To specify multiple actions in a single statement, separate them with commas as follows.

"Action": [ "lookoutequipment:action1", "lookoutequipment:action2" ]

You can specify multiple actions using wildcards (*). For example, to specify all actions that begin with the word Describe, include the following action.

"Action": "lookoutequipment:Describe*"


Administrators can use AWS JSON policies to specify who has access to what. That is, which principal can perform actions on what resources, and under what conditions.

The Resource JSON policy element specifies the object or objects to which the action applies. Statements must include either a Resource or a NotResource element. As a best practice, specify a resource using its Amazon Resource Name (ARN). You can do this for actions that support a specific resource type, known as resource-level permissions.

For actions that don't support resource-level permissions, such as listing operations, use a wildcard (*) to indicate that the statement applies to all resources.

"Resource": "*"

The Lookout for Equipment dataset resource has the following Amazon Resource Name (ARN).


For example, to specify a dataset in your statement, use the full ARN:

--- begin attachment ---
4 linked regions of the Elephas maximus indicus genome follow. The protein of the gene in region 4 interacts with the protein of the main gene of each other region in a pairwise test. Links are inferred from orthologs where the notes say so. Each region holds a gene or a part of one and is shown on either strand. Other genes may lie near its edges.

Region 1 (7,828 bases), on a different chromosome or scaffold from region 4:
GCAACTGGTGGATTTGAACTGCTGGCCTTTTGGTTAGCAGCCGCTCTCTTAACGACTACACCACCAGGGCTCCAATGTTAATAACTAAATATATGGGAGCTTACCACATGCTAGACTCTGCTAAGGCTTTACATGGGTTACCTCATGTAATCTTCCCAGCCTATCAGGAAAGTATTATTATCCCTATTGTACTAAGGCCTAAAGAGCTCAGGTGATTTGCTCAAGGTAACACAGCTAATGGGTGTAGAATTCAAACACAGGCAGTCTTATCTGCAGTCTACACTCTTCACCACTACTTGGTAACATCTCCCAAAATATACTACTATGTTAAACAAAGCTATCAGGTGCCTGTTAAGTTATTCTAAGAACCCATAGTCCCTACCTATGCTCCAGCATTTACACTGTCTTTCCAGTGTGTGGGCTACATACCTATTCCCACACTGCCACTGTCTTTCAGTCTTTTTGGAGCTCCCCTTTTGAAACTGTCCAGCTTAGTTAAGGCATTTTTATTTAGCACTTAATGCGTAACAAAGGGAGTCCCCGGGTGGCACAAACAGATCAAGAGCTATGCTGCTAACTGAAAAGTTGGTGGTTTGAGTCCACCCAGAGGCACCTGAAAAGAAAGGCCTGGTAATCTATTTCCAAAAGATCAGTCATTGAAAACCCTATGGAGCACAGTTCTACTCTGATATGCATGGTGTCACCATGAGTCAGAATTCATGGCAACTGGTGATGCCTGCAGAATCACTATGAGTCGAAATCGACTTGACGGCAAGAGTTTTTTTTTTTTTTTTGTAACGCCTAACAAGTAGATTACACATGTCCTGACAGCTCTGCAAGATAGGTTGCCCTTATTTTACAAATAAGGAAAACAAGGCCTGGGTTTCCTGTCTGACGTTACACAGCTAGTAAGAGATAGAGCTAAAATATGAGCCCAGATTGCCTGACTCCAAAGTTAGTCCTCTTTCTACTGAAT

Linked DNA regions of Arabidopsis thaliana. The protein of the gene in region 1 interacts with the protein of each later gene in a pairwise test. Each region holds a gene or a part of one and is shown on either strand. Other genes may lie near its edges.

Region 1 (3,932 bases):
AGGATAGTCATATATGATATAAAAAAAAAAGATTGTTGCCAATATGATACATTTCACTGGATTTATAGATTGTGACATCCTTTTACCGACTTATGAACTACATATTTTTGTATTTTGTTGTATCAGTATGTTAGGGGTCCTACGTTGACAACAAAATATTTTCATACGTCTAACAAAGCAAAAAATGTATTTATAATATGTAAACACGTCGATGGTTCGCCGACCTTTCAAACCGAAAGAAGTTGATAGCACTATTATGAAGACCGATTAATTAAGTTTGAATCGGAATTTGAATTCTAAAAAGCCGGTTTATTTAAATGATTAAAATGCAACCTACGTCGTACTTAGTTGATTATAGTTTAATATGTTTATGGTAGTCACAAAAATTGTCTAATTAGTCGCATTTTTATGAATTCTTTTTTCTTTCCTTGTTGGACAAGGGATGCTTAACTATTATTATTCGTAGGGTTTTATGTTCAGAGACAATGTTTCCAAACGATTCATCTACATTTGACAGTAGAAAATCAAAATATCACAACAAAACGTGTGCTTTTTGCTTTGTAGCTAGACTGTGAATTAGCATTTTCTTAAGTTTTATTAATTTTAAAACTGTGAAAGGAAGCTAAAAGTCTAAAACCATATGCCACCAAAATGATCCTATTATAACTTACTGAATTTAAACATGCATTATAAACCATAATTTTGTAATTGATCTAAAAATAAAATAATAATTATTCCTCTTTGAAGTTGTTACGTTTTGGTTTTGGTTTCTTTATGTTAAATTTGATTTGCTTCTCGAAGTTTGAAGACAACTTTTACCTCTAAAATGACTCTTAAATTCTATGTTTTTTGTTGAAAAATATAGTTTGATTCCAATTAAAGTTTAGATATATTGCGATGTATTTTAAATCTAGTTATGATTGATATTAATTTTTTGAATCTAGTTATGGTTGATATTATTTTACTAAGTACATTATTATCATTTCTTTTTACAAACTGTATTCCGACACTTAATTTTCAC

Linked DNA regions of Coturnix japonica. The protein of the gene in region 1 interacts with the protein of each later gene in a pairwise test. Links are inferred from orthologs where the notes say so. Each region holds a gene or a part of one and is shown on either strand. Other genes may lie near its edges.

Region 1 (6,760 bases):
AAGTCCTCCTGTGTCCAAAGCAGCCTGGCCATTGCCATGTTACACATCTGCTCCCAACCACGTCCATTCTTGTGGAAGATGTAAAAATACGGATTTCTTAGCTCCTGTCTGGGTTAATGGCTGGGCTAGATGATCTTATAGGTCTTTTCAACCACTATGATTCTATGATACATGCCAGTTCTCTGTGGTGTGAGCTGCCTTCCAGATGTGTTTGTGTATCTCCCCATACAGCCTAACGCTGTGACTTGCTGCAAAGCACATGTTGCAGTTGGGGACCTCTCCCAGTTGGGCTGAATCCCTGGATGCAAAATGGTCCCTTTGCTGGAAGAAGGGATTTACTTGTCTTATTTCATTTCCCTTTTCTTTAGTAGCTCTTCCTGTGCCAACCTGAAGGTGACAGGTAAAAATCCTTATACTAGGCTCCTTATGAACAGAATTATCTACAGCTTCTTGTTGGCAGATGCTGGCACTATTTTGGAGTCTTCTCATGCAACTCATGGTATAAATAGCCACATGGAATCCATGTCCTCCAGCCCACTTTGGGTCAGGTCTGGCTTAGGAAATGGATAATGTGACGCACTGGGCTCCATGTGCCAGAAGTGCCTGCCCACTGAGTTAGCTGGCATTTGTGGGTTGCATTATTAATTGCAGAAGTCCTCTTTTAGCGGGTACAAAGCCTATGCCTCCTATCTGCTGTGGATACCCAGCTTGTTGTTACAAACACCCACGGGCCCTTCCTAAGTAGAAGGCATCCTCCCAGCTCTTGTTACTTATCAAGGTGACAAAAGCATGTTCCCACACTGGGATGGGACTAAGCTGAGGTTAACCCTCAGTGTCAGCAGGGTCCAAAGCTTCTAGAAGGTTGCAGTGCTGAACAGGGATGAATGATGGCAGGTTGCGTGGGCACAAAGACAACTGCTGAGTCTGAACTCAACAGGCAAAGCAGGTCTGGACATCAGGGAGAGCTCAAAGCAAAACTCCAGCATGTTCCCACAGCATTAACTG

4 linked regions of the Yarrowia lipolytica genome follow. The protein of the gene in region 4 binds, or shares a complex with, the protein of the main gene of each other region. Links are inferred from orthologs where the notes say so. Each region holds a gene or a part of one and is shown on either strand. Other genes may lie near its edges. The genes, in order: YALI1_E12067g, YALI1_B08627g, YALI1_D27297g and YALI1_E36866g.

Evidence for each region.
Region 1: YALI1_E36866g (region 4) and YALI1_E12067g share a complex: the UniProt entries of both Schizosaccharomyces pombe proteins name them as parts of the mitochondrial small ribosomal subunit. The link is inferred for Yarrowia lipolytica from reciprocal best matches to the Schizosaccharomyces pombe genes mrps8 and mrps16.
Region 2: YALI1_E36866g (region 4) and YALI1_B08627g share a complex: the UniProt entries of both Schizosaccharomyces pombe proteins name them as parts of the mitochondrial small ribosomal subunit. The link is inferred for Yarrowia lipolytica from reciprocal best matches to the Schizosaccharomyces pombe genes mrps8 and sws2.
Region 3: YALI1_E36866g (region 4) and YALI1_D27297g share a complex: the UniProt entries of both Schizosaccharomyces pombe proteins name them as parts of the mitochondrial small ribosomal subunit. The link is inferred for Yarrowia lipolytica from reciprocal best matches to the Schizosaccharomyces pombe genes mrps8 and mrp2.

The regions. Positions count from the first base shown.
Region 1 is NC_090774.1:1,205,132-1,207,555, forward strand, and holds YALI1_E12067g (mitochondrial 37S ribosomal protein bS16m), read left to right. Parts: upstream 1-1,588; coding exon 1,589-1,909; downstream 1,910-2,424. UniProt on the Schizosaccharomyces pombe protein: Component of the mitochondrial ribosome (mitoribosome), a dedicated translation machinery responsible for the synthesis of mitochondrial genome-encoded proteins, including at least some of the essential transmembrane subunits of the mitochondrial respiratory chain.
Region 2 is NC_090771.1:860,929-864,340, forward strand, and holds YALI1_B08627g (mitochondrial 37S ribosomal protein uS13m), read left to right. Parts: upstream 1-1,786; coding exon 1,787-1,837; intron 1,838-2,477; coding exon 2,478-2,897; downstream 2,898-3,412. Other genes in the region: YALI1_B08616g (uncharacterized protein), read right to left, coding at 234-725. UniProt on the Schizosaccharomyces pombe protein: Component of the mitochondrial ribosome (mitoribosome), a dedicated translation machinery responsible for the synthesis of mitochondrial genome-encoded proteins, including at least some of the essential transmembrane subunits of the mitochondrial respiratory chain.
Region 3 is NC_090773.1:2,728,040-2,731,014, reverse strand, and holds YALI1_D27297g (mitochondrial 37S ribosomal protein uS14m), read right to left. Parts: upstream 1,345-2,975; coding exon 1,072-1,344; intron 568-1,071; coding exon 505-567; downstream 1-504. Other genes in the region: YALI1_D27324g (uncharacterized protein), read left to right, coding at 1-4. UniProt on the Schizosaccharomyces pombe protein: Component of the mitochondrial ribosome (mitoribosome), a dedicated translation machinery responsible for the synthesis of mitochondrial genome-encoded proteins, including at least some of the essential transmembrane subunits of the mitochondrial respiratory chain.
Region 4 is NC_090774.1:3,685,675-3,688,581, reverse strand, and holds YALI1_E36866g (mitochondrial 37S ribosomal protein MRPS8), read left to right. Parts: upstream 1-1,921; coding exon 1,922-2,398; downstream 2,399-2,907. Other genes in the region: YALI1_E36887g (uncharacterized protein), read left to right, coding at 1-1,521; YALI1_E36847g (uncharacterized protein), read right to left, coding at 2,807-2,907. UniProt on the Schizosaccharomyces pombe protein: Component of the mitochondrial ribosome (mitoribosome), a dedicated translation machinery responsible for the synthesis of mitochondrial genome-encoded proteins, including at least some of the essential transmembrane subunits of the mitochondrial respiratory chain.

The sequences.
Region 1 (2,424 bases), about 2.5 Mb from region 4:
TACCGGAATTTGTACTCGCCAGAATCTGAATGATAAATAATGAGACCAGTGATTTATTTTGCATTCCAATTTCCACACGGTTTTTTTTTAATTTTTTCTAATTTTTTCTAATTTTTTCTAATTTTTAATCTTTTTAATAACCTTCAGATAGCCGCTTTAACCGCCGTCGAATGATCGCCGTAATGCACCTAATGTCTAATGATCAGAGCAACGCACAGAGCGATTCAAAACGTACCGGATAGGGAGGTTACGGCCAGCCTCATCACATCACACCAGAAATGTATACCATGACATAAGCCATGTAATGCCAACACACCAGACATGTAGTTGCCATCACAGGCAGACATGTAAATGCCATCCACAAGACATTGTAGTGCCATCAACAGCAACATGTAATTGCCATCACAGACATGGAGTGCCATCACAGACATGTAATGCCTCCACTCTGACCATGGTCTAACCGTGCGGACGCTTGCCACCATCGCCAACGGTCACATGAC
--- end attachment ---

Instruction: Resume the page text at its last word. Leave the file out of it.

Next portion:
"Resource": "arn:aws:lookoutequipment:${Region}:${Account}:dataset/${datasetName}/${GUID}"

Some Lookout for Equipment actions, such as those for creating resources, cannot be performed on a specific resource. In those cases, you must use the wildcard (*).

"Resource": "*"

To see a list of Lookout for Equipment resource types and their ARNs, see Resources Defined by Amazon Lookout for Equipment in the Service Authorization Reference. To learn with which actions you can specify the ARN of each resource, see Actions defined by Amazon Lookout for Equipment. For more information about the format of ARNs, see Amazon Resource Names (ARNs) and AWS Service Namespaces.

Condition keys

Administrators can use AWS JSON policies to specify who has access to what. That is, which principal can perform actions on what resources, and under what conditions.

The Condition element (or Condition block) lets you specify conditions in which a statement is in effect. The Condition element is optional. You can create conditional expressions that use condition operators, such as equals or less than, to match the condition in the policy with values in the request.